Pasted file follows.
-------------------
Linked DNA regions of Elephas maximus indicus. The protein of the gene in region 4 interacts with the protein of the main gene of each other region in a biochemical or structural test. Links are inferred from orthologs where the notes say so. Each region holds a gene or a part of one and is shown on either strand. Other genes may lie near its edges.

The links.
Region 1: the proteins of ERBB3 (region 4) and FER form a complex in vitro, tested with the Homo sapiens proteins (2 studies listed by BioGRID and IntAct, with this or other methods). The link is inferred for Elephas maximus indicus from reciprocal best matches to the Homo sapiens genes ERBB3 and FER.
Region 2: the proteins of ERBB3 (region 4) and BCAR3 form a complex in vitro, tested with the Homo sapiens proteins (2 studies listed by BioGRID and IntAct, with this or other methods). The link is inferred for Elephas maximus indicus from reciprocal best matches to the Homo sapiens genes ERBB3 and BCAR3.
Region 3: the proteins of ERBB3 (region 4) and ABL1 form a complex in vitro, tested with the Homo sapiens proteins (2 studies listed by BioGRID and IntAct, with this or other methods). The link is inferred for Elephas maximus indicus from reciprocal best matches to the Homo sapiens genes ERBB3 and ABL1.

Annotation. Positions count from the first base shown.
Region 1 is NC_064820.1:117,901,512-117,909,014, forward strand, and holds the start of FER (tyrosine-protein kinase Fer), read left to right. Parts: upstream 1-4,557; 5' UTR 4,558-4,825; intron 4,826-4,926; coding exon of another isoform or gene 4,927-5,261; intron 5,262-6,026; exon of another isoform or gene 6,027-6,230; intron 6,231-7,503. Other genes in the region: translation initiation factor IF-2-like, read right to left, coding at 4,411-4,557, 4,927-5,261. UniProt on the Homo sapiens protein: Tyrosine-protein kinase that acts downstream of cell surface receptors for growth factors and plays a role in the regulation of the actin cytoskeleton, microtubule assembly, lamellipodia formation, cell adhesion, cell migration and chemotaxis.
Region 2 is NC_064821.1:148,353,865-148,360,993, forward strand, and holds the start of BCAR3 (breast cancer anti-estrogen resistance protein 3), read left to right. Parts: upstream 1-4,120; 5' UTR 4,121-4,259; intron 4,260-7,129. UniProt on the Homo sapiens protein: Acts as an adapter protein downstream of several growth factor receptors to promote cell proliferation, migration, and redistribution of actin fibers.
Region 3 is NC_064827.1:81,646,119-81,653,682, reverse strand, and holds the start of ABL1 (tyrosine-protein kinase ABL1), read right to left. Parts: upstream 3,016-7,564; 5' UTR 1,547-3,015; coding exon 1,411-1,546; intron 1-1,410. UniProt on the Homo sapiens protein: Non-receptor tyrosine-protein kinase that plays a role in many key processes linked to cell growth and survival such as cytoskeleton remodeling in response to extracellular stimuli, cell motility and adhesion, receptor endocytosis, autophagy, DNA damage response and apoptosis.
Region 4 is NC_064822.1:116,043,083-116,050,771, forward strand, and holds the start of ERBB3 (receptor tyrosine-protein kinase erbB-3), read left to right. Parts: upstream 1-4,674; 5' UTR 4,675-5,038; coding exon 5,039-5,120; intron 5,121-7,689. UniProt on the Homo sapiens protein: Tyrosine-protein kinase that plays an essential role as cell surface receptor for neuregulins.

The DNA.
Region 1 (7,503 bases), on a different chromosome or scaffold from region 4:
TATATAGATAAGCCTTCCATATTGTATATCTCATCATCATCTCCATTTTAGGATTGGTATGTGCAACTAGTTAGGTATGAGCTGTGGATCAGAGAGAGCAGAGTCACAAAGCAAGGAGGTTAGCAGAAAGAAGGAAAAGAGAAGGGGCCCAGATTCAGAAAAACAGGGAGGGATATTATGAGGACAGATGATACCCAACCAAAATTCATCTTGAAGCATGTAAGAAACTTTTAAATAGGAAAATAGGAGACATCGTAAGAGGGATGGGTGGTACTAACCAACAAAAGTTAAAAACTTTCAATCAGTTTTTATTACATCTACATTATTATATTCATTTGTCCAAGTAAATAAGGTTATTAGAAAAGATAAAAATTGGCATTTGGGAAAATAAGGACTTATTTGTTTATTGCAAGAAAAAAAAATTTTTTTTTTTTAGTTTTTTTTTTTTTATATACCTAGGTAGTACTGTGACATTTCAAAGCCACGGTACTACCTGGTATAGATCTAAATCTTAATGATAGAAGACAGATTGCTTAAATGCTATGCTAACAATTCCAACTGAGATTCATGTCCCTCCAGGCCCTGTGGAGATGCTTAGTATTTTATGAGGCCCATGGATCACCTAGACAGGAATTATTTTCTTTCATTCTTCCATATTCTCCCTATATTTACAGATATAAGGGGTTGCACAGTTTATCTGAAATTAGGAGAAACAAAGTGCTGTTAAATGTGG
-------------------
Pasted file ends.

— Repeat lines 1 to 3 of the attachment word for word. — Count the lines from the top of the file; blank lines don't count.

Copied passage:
Linked DNA regions of Elephas maximus indicus. The protein of the gene in region 4 interacts with the protein of the main gene of each other region in a biochemical or structural test. Links are inferred from orthologs where the notes say so. Each region holds a gene or a part of one and is shown on either strand. Other genes may lie near its edges.

The links.
Region 1: the proteins of ERBB3 (region 4) and FER form a complex in vitro, tested with the Homo sapiens proteins (2 studies listed by BioGRID and IntAct, with this or other methods). The link is inferred for Elephas maximus indicus from reciprocal best matches to the Homo sapiens genes ERBB3 and FER.